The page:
Anzio, also known as Lo Sbarco di Anzio or The Battle of Anzio, is a 1968 war film about Operation Shingle, the 1944 Allied seaborne assault on the Italian port of Anzio in World War II. The film was adapted from the book Anzio by Wynford Vaughan-Thomas, who had been the BBC war correspondent at the battle.
The film starred Robert Mitchum, Peter Falk, and a variety of international film stars. The all-star cast mostly portrayed fictitious characters based on actual participants in the battle. The one exception was Wolfgang Preiss, who played Field Marshall Albert Kesselring?. This was a U.S./Italian co-production made in Italy with an Italian film crew; however, none of the major stars was Italian, nor were there any major Italian characters. The film was directed by Edward Dmytryk along with Italian director Duilio Coletti. After meeting a general, war correspondent Dick Ennis (Robert Mitchum) is assigned to accompany US Army Rangers for the upcoming attempt to outflank the tough enemy defenses. The amphibious landing is unopposed, but the American general is too cautious, preferring to fortify his beachhead before advancing inland. Ennis and a Ranger drive in a jeep through the countryside, discovering there are few Germans between the beachhead and Rome, but his information is ignored. As a result, the German commander, Kesselring, has time to gather his forces and launch an effective counterattack.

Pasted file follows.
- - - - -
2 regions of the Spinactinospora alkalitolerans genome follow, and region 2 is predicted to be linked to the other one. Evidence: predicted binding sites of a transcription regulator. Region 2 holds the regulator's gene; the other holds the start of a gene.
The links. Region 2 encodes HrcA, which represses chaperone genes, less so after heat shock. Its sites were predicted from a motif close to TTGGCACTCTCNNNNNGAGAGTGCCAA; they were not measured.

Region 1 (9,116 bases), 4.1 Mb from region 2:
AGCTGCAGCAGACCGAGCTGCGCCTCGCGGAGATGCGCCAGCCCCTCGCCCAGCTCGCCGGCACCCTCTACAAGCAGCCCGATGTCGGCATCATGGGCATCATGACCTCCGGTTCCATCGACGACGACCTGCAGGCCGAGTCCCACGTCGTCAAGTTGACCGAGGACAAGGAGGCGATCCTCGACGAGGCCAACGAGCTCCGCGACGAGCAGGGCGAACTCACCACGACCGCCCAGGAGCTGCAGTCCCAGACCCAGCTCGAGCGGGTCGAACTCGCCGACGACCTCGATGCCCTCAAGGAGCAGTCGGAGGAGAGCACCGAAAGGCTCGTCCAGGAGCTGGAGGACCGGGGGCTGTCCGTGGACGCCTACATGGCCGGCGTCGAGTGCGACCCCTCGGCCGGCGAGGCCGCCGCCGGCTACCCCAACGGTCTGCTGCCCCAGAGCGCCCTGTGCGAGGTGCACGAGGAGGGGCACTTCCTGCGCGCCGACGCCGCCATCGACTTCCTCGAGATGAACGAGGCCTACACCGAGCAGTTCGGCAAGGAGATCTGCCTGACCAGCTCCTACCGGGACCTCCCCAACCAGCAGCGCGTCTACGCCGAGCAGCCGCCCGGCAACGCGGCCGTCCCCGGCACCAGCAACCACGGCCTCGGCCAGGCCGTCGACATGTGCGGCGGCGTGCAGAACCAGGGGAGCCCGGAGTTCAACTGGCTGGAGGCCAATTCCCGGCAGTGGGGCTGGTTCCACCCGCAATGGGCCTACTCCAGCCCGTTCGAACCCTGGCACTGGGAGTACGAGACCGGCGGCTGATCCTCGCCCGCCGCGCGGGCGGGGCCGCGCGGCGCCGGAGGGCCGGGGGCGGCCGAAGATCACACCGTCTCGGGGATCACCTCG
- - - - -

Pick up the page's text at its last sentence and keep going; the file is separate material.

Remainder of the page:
Ennis is with the Rangers when they are ambushed at the Battle of Cisterna. From there, the film departs from being a view of all sides and levels of the campaign to a story of a handful of survivors making their way back through enemy lines. Ennis asks what makes one human being willingly kill another. Corporal Jack Rabinoff (Peter Falk) replies that he loves it, and his lifestyle makes him live more than anyone else. Rabinoff is based on a real First Special Service Force soldier Jake Wallenstein, who ran an illegal brothel of Italian prostitutes in a stolen ambulance. Most of the men, including Rabinoff, are killed. (In reality, Wallenstein was killed by shrapnel at Port Cros during Operation Dragoon, the invasion of southern France.) Ennis survives to publicly question the competence of the Allied commander.